Lawmakers delay approval of Sasol, Lockheed deals, citing tax incentive worries

08 10, 2013 by The Times-Picayune

Lawmakers in Louisiana decided Friday to delay approval for a multibillion-dollar deal with Sasol until more concrete tax incentive numbers can be provided. They requested Gov. Bobby Jindal's economic development head return next Thursday for another discussion on the deal penned with the South African energy company.

State Sen. Jack Donahue, R-Mandeville, objected to the agreement's approval during Friday's meeting of the Joint Legislative Committee on the Budget in Baton Rouge. He said he was opposed to rubber-stamping any project without knowing the possible dollar amount of the tax incentive package being offered.

"I have a problem with this because I don't know how many dollars you're asking for," Donahue, Chairman of the Joint Committee, told Louisiana Economic Development Secretary Stephen Moret on Friday.

He called the deal "open-ended" and mentioned some tax exemption programs have ultimately ended up costing the state much more than what was returned in new tax revenues.

Concerns over tax exemptions have increased in recent years as many of these deals have proven to be a drain, rather than a boon, on state coffers. For example, an audit released in April showed the state was in the red by $170 million on the motion picture credits in 2010.

Moret dismissed these concerns, saying the nature of the Sasol deal meant the state would never be in the red. While exemotions like those offered to the motion picture industry are based on statute, the deal being offered to Sasol is strictly controlled by Moret's department.
I have a problem with this because I don't know how many dollars you're asking for." -- Committee Chairman Jack Donahue, R-Mandeville

"We're essentially never negative on this," Moret replied, adding delaying the deal would "be sending a really bad message to (Sasol) for such a no brainer to the state."

After the meeting, Moret said, "I think there's a lot of confusion about how tax exemptions work as opposed to performance-based grants." He noted tax incentives controlled by his department are "the most carefully structured, heavily monitored" incentives the state offers and do not kick-in until certain targets are met.

He said he tried to introduce initiatives during the last legislative session that would have placed more oversight of statutorily-created tax exemptions in his office's hands, but these largely failed.

"They're essentially entitlements," Moret said of the thousands of tax exemptions over which his department has no control. He added the state is legally obligated to offer them if the companies are applicable.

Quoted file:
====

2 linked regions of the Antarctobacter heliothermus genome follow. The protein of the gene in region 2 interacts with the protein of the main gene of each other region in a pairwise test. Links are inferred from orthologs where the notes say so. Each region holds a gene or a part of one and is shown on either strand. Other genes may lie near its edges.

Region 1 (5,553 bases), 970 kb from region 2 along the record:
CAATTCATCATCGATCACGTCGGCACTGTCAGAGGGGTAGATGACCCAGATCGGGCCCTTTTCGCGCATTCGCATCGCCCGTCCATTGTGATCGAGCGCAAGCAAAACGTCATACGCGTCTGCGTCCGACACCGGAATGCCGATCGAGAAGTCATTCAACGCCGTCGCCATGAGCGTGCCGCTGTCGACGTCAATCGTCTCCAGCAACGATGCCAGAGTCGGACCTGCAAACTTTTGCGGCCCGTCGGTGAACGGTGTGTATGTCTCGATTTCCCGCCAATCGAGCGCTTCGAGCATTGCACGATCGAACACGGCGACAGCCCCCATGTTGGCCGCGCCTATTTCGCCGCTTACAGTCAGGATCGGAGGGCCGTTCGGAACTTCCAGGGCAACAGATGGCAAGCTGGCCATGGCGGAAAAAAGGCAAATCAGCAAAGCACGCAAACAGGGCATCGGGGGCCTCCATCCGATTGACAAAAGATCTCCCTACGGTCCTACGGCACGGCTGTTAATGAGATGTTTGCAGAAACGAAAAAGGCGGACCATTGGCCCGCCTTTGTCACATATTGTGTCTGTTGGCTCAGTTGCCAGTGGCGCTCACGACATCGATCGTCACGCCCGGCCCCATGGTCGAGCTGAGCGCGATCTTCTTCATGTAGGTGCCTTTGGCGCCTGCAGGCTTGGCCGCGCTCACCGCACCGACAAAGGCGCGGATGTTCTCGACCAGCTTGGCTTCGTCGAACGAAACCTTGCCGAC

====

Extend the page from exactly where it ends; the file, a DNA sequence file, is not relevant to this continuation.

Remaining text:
Jindal announced the deal in early December, describing it as the largest manufacturing investment in Louisiana's history. Sasol has pledged to spend between $16 billion and $21 billion in Calcasieu Parish to build an ethane cracker and gas-to-liquids facility that turns natural gas into chemicals and fuels on-site.

In return, the state is offering the Johannesburg-based company a total incentives package that amounts to at least $257 million over ten years, Moret said Friday. These numbers are not included in the deal with Sasol, however, because they're subject to change depending on the company's performance.

According to an LSU study amended and re-released this week, the project is expected to bring add 8,394 construction jobs, 1,272 direct jobs and $873.2 million in tax revenues over 15 years.

State Sen. Robert Adley, R-Benton, sitting in for Sen. Neil Riser, raised concerns Friday that the Legislative Fiscal Office had contacted Moret in February for a breakdown on the incentives package but never received a reply. Moret said he was unfamiliar with the request and noted the LSU report had been supplied at that time.

Adley recommended to the committee that the deal's approval be delayed in order for Moret's office to provide more concrete numbers to the committee on the incentives package.

House Speaker Chuck Kleckley, R-Lake Charles, initially opposed the delay, calling for the deal to be OK'd.

By the end of the discussion, however, he had flipped. He said while Sasol had been "very good corporate neighbors," he understood others' concerns and the need to be consistent in project oversight.

The committee then unanimously approved the delay. Along with it, they decided to also delay an agreement Lockheed Martin to invest $3 million in building cryogenic tanks at the Michoud Assembly Facility in New Orleans.

Of the other lawmakers present weighed in on the issue, state Rep. Walt Leger, D-New Orleans and State Sen. Ronnie Johns spoke in favor of approving the deals. State Sen. Edwin Murray, D-New Orleans, was opposed.

However, Moret said after the meeting he would not be providing lawmakers with any more numbers next week, but hoped presenting the same information he did Friday in a "format that is easier to follow" would help clear-up confusion.

"We're going to give them a summary of what we shared with them verbally" at the meeting, Moret said, noting the Fiscal Office staffers could provide their insight as well. He said he has never before seen lawmakers ask for the office's approval over an economic deal.

Lawmakers will hold a special meeting of the joint budget committee next Thursday to discuss the Lockheed and Sasol deals, Moret confirmed Friday.